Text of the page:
FPS: Maybe that’s why the scenes are so terrible. It’s the first time. (Love laughs) They’re making the point that it’s supposed to be terrible. But it reinforces the idea of an economy of sex.

Love: Right. Put kindness coins in, relationship comes out.

FPS: Yes, thank you.

Love: So yes, in Ladykiller that’s definitely not going to be our approach. It takes place over seven days, there’s going to be six nights of sex with the person you want to be with, then you’ll see how that works out.

FPS: That’s fascinating.

Love: And there will be character development over this. Because I think that’s a pretty good way of showing character development, personally.

FPS: I know Ladykiller in a Bind seems to have a strong focus on queer sexuality and kink sexuality. Why was that important for your work?

Love: Because if I’m not going to do it, then….

Love: Who will?

Love: Well, that’s not true. There are a lot of people doing works about queer sexuality and kink sexuality. But they’re not usually from the perspective that I want to see it from. There’s a lot of dommes in games. Which is great. I respect them a lot. I like them a lot. However, I do think, even if it’s a little harder, we want to see the other perspective too, and if no one else is going to do it, well, fuck.

FPS: And I think, statistically, there are more sub-inclined people than domme-inclined people.

Love: Sure feels that way. (Love laughs)

FPS: It’s interesting that when it comes to representation of kink in media, there’s the idea of this hyper-feminine domme—I’m thinking of CSI for example—or even Merrit Kopas’ Consensual Torture Simulator, which is fabulous, but it’s exclusively from a top perspective.

Love: And the reason why is that it’s really hard. Fundamentally, the submissive role is generally more passive. You’re coming from a place of vulnerability. And videogames are generally more focused on action. And doing things that have consequences. Not vulnerability. It’s really hard to make submission a compelling game play mechanic. I understand. This is something that I’ve struggled with. I’m hoping that Ladykiller is able to do this well. Part of it is we have a lot of other systems in the game so I’m not worried if the sex scenes aren’t too mechanical… I don’t think sex is all that mechanical.

FPS: With the focus games have on action, a game from the submissive perspective seems like it would be a rich potential for the inner experience.

Love: Absolutely. Really, that is what it’s all about. I think games are a little wary of that, of actually being in someone’s head. We really like being in big environments or social situations. You look at Consensual Torture Simulator, and still, it’s framed as a dialogue. Whereas a kink scene from a submissive perspective is very often very internal, which is something that videogames are not accustomed to dealing with, I don’t think.

FPS: I wonder if there’s a connection between games being not super comfortable with internality and the concern that it will be markedly different from the player’s experience. I wonder if game designers are more willing to have people play a part than feel something.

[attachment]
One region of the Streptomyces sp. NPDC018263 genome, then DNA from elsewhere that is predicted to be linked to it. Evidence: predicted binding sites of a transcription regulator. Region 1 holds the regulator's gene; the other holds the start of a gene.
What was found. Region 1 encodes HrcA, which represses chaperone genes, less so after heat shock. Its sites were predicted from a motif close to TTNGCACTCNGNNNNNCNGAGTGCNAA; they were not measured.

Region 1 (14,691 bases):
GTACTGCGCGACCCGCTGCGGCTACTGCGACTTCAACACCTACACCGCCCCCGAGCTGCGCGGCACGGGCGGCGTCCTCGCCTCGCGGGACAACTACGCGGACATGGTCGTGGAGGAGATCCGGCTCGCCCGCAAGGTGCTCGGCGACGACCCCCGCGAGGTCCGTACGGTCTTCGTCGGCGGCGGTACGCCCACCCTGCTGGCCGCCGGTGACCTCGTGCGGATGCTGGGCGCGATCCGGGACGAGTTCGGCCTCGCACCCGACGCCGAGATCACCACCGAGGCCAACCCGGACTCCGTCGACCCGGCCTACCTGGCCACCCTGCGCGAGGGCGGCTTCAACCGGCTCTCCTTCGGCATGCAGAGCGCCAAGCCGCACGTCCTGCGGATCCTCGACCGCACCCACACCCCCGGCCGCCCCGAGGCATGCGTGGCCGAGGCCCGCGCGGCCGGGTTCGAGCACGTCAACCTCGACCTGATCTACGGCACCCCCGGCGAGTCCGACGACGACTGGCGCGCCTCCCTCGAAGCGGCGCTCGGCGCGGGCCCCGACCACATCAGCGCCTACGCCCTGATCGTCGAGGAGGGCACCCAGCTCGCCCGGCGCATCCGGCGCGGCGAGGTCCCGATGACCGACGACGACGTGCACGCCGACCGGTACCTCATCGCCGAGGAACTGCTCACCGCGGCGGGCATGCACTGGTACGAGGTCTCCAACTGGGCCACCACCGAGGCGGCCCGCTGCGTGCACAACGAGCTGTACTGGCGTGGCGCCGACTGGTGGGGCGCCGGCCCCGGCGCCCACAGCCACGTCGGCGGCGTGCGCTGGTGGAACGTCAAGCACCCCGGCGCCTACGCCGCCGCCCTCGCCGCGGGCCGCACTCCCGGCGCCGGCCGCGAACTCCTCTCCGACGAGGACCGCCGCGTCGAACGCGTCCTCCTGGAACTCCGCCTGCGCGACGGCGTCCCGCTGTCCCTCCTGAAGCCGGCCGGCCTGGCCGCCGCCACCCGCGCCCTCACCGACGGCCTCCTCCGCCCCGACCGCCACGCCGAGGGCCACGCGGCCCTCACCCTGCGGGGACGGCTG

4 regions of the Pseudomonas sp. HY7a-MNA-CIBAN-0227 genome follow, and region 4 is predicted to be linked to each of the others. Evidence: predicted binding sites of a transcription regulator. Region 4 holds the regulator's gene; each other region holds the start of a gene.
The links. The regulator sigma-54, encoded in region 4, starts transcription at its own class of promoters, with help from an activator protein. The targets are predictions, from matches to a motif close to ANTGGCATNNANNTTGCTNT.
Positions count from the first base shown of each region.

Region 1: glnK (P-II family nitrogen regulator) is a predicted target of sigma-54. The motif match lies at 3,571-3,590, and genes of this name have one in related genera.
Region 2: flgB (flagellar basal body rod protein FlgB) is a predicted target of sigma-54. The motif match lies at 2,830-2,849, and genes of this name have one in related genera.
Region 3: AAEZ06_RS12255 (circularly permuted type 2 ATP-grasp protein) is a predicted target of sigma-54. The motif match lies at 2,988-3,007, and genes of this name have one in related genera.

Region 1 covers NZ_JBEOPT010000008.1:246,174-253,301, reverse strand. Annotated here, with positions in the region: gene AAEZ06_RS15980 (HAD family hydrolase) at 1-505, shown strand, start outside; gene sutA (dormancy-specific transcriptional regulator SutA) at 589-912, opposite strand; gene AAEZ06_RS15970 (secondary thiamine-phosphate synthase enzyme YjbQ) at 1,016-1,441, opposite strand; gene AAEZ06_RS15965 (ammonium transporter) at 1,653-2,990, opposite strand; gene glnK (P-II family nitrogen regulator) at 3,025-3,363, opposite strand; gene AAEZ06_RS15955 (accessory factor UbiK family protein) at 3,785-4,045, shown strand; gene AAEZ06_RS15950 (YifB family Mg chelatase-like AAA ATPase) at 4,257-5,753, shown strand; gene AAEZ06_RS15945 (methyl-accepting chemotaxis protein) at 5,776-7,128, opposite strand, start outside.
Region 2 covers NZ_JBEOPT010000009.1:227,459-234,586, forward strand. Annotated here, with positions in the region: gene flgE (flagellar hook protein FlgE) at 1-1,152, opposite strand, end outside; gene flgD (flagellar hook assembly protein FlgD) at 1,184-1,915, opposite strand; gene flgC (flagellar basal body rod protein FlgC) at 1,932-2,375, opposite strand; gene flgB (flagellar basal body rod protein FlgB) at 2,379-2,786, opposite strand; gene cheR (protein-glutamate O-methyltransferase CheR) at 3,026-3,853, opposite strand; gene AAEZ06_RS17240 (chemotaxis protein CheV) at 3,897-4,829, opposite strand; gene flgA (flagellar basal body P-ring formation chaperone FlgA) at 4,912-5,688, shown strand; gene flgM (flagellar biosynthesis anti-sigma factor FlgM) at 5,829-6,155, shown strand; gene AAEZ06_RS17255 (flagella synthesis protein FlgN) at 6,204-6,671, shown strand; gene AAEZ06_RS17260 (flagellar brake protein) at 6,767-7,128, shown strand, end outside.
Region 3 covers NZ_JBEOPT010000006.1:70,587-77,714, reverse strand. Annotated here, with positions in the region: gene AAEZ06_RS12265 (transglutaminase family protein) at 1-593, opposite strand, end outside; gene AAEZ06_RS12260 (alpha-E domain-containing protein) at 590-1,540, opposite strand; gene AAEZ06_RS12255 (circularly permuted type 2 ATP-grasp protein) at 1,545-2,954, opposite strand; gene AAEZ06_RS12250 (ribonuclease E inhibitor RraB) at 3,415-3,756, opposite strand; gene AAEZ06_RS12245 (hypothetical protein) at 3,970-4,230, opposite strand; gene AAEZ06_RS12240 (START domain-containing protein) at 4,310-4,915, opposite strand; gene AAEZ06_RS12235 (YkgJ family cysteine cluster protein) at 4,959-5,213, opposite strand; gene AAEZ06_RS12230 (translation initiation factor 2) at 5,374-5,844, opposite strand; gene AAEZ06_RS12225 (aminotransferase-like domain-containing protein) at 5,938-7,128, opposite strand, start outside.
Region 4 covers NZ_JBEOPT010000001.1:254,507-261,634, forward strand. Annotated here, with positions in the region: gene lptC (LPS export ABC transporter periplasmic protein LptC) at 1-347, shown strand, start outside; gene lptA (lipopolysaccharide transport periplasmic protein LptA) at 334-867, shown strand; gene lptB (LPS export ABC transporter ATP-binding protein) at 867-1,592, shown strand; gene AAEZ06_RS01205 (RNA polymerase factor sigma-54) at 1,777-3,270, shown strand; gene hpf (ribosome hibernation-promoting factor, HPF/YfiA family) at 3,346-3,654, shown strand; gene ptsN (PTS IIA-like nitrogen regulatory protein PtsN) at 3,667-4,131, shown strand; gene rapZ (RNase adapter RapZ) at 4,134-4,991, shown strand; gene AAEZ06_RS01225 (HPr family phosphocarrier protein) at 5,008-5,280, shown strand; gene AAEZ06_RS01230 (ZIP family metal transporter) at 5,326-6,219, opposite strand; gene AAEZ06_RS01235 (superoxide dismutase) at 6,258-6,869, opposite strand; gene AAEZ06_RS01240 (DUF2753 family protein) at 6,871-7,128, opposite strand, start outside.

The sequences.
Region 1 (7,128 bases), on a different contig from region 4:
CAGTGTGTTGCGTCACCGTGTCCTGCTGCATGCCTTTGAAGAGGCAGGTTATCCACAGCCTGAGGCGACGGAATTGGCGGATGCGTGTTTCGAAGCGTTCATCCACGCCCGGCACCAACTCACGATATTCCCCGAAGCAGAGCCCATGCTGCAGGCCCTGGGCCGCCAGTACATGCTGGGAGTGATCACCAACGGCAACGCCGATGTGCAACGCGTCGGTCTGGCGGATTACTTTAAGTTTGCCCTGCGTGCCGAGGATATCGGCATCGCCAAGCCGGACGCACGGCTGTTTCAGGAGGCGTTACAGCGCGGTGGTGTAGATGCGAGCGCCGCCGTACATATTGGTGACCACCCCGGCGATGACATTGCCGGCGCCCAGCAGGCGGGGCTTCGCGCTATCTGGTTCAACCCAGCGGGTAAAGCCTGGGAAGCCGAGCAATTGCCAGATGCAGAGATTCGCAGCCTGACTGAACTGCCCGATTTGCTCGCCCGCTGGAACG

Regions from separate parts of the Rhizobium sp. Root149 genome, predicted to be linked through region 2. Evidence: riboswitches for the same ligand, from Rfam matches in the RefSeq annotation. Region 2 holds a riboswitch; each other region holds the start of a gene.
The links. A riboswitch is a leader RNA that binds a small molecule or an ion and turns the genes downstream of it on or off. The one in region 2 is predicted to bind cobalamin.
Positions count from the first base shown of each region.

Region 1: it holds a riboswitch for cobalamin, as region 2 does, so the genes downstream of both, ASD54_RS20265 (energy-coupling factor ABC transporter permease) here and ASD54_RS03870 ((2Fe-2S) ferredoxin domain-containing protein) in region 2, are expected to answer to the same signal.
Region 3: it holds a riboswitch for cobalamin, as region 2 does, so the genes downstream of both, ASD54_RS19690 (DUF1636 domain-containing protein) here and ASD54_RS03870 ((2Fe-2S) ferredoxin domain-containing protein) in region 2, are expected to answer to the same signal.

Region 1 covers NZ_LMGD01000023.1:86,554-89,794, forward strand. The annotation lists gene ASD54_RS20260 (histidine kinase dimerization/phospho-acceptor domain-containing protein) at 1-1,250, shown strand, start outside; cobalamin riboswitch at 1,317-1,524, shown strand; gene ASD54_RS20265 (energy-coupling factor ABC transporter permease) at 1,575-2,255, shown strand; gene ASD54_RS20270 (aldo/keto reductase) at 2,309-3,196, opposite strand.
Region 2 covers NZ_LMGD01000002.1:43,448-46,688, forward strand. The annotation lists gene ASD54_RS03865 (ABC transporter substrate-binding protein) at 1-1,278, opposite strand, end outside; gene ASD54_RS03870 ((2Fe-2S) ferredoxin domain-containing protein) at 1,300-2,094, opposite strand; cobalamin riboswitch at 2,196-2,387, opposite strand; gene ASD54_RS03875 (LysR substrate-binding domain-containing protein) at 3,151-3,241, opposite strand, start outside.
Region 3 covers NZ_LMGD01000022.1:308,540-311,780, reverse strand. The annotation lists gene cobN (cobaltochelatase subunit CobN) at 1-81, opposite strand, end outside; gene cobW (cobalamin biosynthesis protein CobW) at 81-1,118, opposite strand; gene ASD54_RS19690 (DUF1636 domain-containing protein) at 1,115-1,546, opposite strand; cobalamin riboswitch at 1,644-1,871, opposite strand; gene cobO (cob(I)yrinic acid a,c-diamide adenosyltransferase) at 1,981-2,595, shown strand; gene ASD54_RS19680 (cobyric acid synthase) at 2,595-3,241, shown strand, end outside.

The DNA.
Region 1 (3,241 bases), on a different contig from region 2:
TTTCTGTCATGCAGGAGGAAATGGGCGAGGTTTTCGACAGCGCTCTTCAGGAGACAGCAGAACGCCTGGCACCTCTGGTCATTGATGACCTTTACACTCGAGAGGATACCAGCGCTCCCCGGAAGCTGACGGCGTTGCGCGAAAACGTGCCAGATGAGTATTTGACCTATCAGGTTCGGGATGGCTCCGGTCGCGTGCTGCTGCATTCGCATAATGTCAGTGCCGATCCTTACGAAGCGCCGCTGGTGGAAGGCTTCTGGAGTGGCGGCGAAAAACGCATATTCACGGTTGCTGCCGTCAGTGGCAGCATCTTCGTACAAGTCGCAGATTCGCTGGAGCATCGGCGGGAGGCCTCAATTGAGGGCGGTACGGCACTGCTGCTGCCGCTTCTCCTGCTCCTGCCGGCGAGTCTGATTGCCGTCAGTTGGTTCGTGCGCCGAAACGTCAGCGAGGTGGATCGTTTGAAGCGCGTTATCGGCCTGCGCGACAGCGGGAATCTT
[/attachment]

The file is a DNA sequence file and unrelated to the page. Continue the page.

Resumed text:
Love: It’s certainly harder. I don’t know if it’s an excuse. I think you can do that too. I try to make games that can make people feel things, and it… seems to work out. I think maybe they’re not giving themselves enough credit.

FPS: I’ve read that Ladykiller in a Bind is probably going to be your last visual novel. Have you found that the expressive potential of different formats differs widely, between the visual novel and, say, something else that you might want to try?

Love: Digital, Analogue, Hate Plus… they all follow a very specific form. Someone’s hiding behind a computer, having a relationship at a distance. They’re not games where you can punch someone in the face. You can’t do action in these stories. Ladykiller pushes that, but these are fundamentally games about talking rather than exploring an environment, for example. Because the visual novel isn’t good at that. So I shouldn’t do that. And I do feel somewhat restricted by that. Even Ladykiller, which I’m trying very hard to be not like the usual fare—there are no computers or girls in computers at all in it; hopefully that’ll help. But it’s still like I can only tell certain sorts of stories in visual novels and I don’t want to fall into a rut. Certainly, everything I’ve made so far has fallen under a very specific set of rules. What I don’t want to turn into is someone who tells the same sort of story over and over again. I don’t want to be Hideo Kojima.

FPS: No sequels.

Love: No sequels! No career spent making the exact same thing over and over again. Even if you’re bringing something new, even if you’re really good at making that thing… I don’t want to fall into a rut.

FPS: I recognize that you can’t see the future, but what are the different kinds of stories that you’d like to tell? Have you been thinking about what you’re reaching towards?

Love: I think there’s all sorts of stories I’d like to tell. Right now, I’m just focusing on what I’m doing. But I think there’s a limit to stories about people far away looking through archives.

FPS: One of the things I loved about Analogue and Hate Plus is that there is a real voyeurism that really gets attention called to it during logs that are more sexually explicit.

Love: Especially in Hate Plus, where you have the reading over the shoulder mechanic. *Mute just keeps blushing.

FPS: Was voyeurism something that you wanted to talk about, or did it kind of happen?